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GP Week : Issue 217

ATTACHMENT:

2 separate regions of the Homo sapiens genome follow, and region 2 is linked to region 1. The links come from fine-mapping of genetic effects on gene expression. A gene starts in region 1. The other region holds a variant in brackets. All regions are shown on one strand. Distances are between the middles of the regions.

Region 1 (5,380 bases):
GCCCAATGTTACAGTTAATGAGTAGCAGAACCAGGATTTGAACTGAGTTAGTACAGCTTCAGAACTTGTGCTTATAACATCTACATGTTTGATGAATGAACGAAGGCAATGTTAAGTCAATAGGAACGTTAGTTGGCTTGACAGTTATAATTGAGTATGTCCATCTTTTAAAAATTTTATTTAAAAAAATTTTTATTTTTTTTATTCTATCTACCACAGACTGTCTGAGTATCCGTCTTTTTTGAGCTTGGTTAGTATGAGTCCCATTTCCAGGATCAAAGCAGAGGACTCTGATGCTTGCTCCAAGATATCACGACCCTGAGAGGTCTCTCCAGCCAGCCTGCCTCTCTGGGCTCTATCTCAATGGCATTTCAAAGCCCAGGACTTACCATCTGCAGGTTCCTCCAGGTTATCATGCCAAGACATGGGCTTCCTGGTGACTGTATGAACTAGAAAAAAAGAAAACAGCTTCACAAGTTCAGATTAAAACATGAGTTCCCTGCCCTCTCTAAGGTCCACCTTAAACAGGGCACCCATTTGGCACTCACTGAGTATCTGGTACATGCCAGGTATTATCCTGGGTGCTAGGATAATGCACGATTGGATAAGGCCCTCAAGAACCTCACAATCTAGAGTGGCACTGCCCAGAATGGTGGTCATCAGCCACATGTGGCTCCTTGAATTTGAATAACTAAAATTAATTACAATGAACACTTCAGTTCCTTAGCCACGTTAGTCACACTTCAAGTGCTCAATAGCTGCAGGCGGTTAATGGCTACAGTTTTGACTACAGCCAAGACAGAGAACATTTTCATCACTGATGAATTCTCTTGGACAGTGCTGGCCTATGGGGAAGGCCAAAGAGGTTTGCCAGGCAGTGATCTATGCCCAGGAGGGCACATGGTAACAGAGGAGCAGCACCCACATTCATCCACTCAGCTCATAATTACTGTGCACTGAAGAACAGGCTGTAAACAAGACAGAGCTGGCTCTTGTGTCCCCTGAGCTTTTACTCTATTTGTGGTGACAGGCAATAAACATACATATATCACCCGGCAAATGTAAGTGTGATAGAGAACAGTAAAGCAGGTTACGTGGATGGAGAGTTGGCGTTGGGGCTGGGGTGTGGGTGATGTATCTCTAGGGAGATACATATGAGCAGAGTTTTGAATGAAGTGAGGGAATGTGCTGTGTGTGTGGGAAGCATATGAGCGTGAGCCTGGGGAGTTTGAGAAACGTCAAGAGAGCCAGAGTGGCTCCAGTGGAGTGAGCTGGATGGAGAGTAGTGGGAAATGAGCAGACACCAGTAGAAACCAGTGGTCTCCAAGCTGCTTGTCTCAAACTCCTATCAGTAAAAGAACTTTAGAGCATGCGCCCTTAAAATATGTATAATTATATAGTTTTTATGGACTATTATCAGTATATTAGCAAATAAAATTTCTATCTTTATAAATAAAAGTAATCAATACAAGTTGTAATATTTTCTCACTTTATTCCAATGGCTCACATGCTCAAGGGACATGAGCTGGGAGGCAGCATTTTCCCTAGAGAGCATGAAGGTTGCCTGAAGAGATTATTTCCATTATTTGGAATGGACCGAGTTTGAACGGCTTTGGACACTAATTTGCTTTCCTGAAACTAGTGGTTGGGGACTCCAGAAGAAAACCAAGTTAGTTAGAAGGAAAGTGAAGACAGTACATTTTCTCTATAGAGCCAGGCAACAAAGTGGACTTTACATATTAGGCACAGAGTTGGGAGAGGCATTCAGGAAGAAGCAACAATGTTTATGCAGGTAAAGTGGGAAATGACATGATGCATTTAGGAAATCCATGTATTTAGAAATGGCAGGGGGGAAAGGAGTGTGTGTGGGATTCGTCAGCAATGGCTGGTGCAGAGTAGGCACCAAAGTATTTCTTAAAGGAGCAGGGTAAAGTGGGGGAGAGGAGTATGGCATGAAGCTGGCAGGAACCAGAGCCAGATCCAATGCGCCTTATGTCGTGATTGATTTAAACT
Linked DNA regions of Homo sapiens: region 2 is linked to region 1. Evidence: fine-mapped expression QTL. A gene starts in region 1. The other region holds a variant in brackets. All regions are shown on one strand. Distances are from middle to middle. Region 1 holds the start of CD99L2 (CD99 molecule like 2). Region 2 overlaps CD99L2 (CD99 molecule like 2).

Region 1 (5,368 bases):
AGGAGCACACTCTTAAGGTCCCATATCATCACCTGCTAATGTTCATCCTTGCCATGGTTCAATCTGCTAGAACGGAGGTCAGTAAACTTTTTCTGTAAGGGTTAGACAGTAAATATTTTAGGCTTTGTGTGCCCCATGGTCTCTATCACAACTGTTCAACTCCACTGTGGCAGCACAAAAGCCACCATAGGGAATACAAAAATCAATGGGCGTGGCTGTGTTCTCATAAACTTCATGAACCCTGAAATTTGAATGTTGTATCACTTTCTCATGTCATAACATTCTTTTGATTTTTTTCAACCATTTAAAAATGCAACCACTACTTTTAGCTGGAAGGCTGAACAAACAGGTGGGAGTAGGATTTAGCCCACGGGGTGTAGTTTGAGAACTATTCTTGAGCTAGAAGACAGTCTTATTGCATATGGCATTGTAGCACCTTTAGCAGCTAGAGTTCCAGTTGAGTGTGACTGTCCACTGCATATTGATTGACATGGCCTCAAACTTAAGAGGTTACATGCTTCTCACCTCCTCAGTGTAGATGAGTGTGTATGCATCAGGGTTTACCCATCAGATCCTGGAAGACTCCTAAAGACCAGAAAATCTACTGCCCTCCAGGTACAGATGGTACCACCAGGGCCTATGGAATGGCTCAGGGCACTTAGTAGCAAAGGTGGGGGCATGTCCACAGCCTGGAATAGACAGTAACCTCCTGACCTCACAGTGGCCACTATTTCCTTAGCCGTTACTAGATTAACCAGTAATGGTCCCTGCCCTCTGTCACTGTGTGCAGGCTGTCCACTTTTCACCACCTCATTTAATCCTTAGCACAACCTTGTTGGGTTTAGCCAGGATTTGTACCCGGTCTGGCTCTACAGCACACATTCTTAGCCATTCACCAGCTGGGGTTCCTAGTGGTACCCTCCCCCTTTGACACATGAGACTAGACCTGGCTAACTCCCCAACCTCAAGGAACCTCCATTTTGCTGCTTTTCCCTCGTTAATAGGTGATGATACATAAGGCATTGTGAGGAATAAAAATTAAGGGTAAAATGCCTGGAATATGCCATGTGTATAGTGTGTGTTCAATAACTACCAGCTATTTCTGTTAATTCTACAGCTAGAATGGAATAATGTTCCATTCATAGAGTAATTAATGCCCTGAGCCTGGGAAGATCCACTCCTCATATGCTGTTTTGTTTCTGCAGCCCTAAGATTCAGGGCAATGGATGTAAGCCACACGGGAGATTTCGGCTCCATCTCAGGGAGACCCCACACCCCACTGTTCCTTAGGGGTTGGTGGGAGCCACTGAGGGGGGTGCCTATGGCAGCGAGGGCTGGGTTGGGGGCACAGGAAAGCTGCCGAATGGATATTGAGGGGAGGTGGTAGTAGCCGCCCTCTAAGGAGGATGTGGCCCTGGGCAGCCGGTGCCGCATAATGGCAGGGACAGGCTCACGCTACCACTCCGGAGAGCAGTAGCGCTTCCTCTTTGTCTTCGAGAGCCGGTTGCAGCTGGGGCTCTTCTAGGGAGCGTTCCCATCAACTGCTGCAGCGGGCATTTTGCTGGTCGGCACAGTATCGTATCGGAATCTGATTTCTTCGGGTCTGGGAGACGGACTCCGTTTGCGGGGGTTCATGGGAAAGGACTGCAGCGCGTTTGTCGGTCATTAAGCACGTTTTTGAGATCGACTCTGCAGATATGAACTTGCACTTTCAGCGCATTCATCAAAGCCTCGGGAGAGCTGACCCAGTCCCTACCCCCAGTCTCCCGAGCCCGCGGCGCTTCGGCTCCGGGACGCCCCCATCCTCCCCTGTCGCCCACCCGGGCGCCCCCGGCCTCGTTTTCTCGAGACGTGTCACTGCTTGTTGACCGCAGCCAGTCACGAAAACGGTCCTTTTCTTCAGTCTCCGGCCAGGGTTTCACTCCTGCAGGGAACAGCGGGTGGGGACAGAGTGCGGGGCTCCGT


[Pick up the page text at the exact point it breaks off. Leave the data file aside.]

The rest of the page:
12 GPWEEK.com // 12 GPWEEK.com // PARTNERS: thE Art of prEdiction OPINION That’s the amazing thing about sport. Just when you think things couldn’t get any worse ... they don’t. While the events of Sunday in Malaysia probably aren’t going to transform the 2015 World Championship, they have certainly reignited hope – hope, that the base competitiveness of people in motorsport will see Ferrari maintain its comeback momentum; will see Williams continue its progress; will see Red Bull get out of the hole it’s in; and will see McLaren-Honda fulfil the promise Fernando Alonso clearly thinks it has. Ferrari’s win yesterday was as much about smart choices in the tyre department, not stopping during that early Safety Car, getting better race mileage out of its rubber and two-stopping, as it was about reducing the outright speed gap to the class-leading Mercs. The silver cars still have the outright speedww but the gap has clearly been reduced by Ferrari. And it’s heartwarming to be reminded that, on any particular day, even the great Silver Arrows organization can get it wrong. Yup, they’re human too. A day like yesterday does, though, highlight the perils of being part of the motorsport media. I’m not looking forward to my next coffee ... You see, I have a small group of mates who gather at a quaint little coffee shop for a chat, which generally solves issues from world politics to local Aussie Rules football form. They see me as some form of F1 ‘insider’ and, while you and I know that the modern F1 PR ‘curtain’ massively reduces the direct contact that was once the case, they think I have ‘the knowledge’. Melbourne’s tedious race appeared to confirm my prime suspicion that Mercedes would be even further ahead this year and that the battle would be for second. That may well, on the basis of a couple more races, still end up being somewhere near it, but I’m afraid that other pre-season convictions are looking, er, a bit on the rubbish side... Along with columnist Doodson, and many others, I reckoned the revolving door and seeming disorganisation at Ferrari pointed to a year of continued strife – the red cars would be, again, trolling around at the bottom of the top 10 all year. Wrong. Mr Arrivabene has indeed done as his name suggests and turned up when Ferrari’s technical fortunes are skyrocketing. GPWEEK opined last issue that Merc could even go through 2015 unbeaten. Wrong. On the basis that Daniel Ricciardo had kicked his butt most of last year, I reckoned Sebastain Vettel was over-rated, had won the majority of his titles in a clearly superior car (to a degree true?) and would battle it out with Kimi for ninth and 10th. Wrong. As Kimi will I think come to learn, it’s those little one-percenters (like being first out for wet Q2) that a motivated Vettel will use to get results and win over the team. In fact, he already clearly has. Maybe he was just burnt out last year ... While Sunday gave us all hope that Formula 1, 2015-style, may not be the predictable snore we thought, the best image from the weekend, for me, was of Vettel post-race. I don’t think I saw that much raw emotion from him during his entire time at Red Bull. It’s great to see ... and maybe Kimi needs to relax (come on, smile Kimi) and let it all hang out a bit too, or he may find himself in that unenviable ‘yesterday’s man’ corner of the Ferrari garage. In the meantime, I’ve got problems of my own – the next coffee shop gathering could be embarrassing! That’s sport, I guess. OPINION cHris lAMBDeN